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Last Updated: Friday, 10 February 2006, 16:36 GMT
Nigeria confirms bird flu spread
Nigerian police wearing protective clothes before culling poultry
Nigeria has started culling birds at affected farms
The deadly H5N1 strain of bird flu has been found on three more farms in northern Nigeria, where thousands of poultry have died recently.

Officials said tests had confirmed bird flu on farms in two different states to where Africa's first case of bird flu was confirmed on Wednesday.

Chickens have been dying in Nigeria for a month, leading to fears that the virus may have spread widely.

The government says it has now imposed a quarantine on the affected farms.

Large-scale culls of poultry have also begun.


The World Health Organization has called for a massive public education campaign, to stop bird flu from spreading to humans in Nigeria.

"The single most important public health priority at this stage is to warn people about the dangers of close contact with sick or dead birds infected with H5N1," a WHO statement said.

Imports banned

Although Nigeria's government has said it will compensate farmers if their poultry are killed, people have been rushing to sell sick or dead chickens in the markets before restrictions are imposed.

Neighbouring Benin, Cameroon, Chad, Ghana and Niger have all banned chicken imports from Nigeria.

To the Nigerian government, declare a state of emergency in Kaduna now for the sake of Mama Africa
Zacharias W Nyenawo, Liberia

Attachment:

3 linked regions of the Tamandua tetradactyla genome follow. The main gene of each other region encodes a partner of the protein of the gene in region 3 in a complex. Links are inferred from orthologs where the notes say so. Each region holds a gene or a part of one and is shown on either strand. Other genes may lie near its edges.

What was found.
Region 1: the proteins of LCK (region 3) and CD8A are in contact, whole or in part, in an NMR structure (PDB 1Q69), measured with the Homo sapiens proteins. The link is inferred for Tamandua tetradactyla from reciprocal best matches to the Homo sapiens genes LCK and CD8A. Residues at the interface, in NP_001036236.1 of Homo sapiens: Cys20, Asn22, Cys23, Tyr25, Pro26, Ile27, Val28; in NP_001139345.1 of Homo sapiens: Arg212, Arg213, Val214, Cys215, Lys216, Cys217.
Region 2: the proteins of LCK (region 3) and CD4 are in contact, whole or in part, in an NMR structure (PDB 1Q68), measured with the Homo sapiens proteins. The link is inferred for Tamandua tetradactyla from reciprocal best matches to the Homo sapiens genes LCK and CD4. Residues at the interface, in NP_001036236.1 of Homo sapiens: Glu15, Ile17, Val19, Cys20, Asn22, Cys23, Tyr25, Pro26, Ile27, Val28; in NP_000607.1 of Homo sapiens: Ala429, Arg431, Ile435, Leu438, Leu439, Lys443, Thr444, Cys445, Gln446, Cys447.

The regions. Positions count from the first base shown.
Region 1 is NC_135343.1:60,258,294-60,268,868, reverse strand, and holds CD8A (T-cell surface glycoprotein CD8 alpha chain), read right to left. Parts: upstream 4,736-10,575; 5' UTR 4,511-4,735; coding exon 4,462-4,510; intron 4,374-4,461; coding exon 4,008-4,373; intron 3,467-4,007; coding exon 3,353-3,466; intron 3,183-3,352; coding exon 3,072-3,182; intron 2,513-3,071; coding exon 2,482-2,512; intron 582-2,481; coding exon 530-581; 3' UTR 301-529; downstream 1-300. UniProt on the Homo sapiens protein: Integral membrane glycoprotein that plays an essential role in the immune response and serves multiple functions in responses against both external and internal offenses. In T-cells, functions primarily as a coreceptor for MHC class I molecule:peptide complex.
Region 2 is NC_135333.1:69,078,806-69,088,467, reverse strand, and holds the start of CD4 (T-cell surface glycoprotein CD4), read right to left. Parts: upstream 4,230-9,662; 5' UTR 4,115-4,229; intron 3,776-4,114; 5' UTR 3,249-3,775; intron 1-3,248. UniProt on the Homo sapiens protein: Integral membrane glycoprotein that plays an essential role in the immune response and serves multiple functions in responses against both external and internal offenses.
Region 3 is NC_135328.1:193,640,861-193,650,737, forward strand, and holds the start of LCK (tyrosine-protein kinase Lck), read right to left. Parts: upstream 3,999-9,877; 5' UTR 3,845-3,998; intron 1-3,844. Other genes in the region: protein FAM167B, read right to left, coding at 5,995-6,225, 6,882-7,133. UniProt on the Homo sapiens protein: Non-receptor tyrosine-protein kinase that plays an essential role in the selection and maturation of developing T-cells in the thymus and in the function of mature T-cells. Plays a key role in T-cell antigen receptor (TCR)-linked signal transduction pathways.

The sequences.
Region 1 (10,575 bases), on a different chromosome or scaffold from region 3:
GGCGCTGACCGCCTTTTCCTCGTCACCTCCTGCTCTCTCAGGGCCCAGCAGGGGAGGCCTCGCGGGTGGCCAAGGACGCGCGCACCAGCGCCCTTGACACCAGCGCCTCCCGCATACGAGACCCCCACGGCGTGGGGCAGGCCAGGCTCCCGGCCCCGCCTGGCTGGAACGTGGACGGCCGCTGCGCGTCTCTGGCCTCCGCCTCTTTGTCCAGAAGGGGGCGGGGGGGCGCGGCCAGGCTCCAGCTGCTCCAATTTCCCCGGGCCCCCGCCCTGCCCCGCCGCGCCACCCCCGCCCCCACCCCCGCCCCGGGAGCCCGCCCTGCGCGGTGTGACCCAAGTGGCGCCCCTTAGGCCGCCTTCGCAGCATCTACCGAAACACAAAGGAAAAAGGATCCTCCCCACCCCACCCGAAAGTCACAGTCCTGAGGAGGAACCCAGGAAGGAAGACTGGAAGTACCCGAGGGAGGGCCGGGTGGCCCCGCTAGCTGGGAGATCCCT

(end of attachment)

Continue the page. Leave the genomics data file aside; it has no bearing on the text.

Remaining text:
The new cases - confirmed by National Veterinary Research Institute head Doctor Lamy Lombar - are in Kano State and Plateau State, on either side of Kaduna, where the first case was found.

Samples have now been sent abroad for further analysis.

Agriculture Minister Adamu Bello met diplomats and UN agencies to appeal for help to contain the outbreak, reports the AFP news agency.

"We told them that we need facilities such as laboratories, vaccines and technical support," he said.

The remaining poultry on the first farm - some 300 ostriches - were shot on Thursday night in a bid to contain the outbreak.

Auwalu Haruna, head of the Kano Poultry Farmers' Association, has accused the authorities of being slow to react to the suspicious deaths of chickens - giving the virus time to spread.

"We have 30 farms that have been affected, and we're still counting... Just yesterday, 40,000 chickens died at Phed Farm alone."

It is not clear how the virus has spread to Nigeria. It was first found in South-East Asia and more recently Turkey and Russia.

Some experts blame illegal poultry imports; others migrating birds.

More than 80 people have died of H5N1 bird flu since the disease's resurgence in December 2003 - most of them in South-East Asia.

Experts point out that cross-infection to humans is still relatively rare, and usually occurs where people have been in close contact with infected birds.

But they say if the H5N1 strain mutates so it can be passed between humans, it could become a global pandemic, killing millions.

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